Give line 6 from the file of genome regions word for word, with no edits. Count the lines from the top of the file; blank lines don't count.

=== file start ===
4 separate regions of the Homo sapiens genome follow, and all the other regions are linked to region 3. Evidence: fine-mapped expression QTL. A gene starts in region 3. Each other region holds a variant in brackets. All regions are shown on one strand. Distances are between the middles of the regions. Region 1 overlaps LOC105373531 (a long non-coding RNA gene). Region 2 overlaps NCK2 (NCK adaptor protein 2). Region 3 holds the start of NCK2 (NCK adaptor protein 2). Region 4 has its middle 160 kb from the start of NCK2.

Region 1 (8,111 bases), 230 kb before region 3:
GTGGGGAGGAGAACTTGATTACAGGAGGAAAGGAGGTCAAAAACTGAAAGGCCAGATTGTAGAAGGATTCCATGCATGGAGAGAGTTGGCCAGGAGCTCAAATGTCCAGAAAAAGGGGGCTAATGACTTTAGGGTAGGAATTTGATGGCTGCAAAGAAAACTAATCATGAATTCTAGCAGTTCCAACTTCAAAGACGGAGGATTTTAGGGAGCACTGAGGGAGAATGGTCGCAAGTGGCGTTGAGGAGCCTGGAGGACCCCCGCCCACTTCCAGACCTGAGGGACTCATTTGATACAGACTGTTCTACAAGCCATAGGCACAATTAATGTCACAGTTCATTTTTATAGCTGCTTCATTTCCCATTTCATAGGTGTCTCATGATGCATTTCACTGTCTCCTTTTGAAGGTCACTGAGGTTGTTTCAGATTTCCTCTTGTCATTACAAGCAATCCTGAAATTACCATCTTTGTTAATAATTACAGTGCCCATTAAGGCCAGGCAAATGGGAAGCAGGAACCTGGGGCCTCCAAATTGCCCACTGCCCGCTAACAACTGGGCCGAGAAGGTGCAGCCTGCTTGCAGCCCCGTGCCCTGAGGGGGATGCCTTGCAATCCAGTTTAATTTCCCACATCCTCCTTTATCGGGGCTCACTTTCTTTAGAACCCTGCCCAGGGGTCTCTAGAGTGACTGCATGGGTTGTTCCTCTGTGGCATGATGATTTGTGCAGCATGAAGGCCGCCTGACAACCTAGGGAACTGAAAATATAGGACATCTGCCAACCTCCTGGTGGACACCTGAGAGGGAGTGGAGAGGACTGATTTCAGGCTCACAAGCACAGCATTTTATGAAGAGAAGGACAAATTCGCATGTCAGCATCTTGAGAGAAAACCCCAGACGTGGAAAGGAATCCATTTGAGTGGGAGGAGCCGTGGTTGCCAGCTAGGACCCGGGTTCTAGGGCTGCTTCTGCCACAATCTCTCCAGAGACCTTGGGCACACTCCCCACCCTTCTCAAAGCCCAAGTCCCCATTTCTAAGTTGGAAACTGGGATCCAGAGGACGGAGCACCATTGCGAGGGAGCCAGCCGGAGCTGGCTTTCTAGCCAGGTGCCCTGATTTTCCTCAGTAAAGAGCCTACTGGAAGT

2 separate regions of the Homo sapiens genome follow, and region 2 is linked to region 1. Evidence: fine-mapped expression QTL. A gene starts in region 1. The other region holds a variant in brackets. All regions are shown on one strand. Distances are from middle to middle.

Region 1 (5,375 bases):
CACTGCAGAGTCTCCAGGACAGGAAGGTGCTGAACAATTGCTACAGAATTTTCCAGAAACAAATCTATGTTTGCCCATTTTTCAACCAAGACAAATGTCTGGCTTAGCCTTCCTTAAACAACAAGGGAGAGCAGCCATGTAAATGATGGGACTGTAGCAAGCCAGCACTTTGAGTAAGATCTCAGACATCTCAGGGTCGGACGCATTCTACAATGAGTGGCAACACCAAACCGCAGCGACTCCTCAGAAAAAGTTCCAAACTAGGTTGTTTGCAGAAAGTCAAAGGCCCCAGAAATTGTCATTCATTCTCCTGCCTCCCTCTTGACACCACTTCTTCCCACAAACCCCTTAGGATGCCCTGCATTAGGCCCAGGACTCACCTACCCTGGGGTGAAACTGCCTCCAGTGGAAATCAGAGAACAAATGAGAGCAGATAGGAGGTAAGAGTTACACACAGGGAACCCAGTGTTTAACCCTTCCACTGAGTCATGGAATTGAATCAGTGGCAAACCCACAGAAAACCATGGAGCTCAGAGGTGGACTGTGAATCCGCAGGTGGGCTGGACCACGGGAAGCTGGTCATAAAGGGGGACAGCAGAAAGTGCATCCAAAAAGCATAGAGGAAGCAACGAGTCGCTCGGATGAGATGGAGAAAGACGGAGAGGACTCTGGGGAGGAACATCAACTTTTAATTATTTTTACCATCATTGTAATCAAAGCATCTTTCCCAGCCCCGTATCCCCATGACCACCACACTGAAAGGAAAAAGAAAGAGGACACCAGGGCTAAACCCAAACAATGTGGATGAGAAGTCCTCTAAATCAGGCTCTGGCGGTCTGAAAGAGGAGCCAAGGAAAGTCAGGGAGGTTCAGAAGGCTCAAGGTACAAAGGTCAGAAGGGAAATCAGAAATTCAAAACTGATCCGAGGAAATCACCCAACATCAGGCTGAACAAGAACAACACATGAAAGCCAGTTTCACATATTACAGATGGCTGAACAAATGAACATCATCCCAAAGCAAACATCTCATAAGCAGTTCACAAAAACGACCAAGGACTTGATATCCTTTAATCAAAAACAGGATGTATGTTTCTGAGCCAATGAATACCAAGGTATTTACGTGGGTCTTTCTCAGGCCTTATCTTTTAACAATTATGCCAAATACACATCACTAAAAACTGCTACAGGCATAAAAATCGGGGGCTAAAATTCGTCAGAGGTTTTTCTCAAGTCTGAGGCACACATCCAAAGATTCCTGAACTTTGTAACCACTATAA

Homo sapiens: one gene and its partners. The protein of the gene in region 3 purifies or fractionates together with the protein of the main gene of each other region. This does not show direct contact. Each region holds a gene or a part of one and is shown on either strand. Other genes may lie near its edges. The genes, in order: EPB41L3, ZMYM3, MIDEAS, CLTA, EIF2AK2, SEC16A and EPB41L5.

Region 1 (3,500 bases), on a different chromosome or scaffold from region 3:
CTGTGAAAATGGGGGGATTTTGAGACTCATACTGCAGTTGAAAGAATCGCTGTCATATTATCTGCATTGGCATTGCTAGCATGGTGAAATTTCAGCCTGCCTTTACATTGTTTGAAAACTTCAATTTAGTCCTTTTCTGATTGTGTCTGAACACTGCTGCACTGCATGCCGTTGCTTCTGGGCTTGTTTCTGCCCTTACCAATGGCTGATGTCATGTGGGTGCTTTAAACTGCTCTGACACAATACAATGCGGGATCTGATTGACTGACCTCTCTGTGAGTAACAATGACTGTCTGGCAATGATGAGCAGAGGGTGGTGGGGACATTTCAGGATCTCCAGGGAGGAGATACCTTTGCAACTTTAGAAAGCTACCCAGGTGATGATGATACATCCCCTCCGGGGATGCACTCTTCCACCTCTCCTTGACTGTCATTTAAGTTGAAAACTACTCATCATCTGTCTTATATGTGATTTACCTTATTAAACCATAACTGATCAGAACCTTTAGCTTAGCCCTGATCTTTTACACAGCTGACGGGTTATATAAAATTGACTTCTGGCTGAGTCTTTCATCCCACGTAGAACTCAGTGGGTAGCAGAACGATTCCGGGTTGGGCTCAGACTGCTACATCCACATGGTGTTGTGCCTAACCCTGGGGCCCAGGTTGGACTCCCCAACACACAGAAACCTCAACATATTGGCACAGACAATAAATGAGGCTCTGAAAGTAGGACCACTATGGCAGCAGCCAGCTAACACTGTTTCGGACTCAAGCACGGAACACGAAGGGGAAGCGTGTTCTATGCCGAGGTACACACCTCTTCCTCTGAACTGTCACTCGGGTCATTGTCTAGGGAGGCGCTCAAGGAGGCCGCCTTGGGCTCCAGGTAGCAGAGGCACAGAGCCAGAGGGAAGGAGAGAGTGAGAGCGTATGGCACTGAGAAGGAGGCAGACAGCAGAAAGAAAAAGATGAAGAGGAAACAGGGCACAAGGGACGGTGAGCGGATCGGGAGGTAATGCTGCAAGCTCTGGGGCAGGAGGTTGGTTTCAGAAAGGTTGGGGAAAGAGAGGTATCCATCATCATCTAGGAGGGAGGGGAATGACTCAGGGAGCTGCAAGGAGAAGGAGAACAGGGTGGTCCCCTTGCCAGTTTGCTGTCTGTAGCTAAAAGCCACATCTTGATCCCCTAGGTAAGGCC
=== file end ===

CACTGCAGAGTCTCCAGGACAGGAAGGTGCTGAACAATTGCTACAGAATTTTCCAGAAACAAATCTATGTTTGCCCATTTTTCAACCAAGACAAATGTCTGGCTTAGCCTTCCTTAAACAACAAGGGAGAGCAGCCATGTAAATGATGGGACTGTAGCAAGCCAGCACTTTGAGTAAGATCTCAGACATCTCAGGGTCGGACGCATTCTACAATGAGTGGCAACACCAAACCGCAGCGACTCCTCAGAAAAAGTTCCAAACTAGGTTGTTTGCAGAAAGTCAAAGGCCCCAGAAATTGTCATTCATTCTCCTGCCTCCCTCTTGACACCACTTCTTCCCACAAACCCCTTAGGATGCCCTGCATTAGGCCCAGGACTCACCTACCCTGGGGTGAAACTGCCTCCAGTGGAAATCAGAGAACAAATGAGAGCAGATAGGAGGTAAGAGTTACACACAGGGAACCCAGTGTTTAACCCTTCCACTGAGTCATGGAATTGAATCAGTGGCAAACCCACAGAAAACCATGGAGCTCAGAGGTGGACTGTGAATCCGCAGGTGGGCTGGACCACGGGAAGCTGGTCATAAAGGGGGACAGCAGAAAGTGCATCCAAAAAGCATAGAGGAAGCAACGAGTCGCTCGGATGAGATGGAGAAAGACGGAGAGGACTCTGGGGAGGAACATCAACTTTTAATTATTTTTACCATCATTGTAATCAAAGCATCTTTCCCAGCCCCGTATCCCCATGACCACCACACTGAAAGGAAAAAGAAAGAGGACACCAGGGCTAAACCCAAACAATGTGGATGAGAAGTCCTCTAAATCAGGCTCTGGCGGTCTGAAAGAGGAGCCAAGGAAAGTCAGGGAGGTTCAGAAGGCTCAAGGTACAAAGGTCAGAAGGGAAATCAGAAATTCAAAACTGATCCGAGGAAATCACCCAACATCAGGCTGAACAAGAACAACACATGAAAGCCAGTTTCACATATTACAGATGGCTGAACAAATGAACATCATCCCAAAGCAAACATCTCATAAGCAGTTCACAAAAACGACCAAGGACTTGATATCCTTTAATCAAAAACAGGATGTATGTTTCTGAGCCAATGAATACCAAGGTATTTACGTGGGTCTTTCTCAGGCCTTATCTTTTAACAATTATGCCAAATACACATCACTAAAAACTGCTACAGGCATAAAAATCGGGGGCTAAAATTCGTCAGAGGTTTTTCTCAAGTCTGAGGCACACATCCAAAGATTCCTGAACTTTGTAACCACTATAA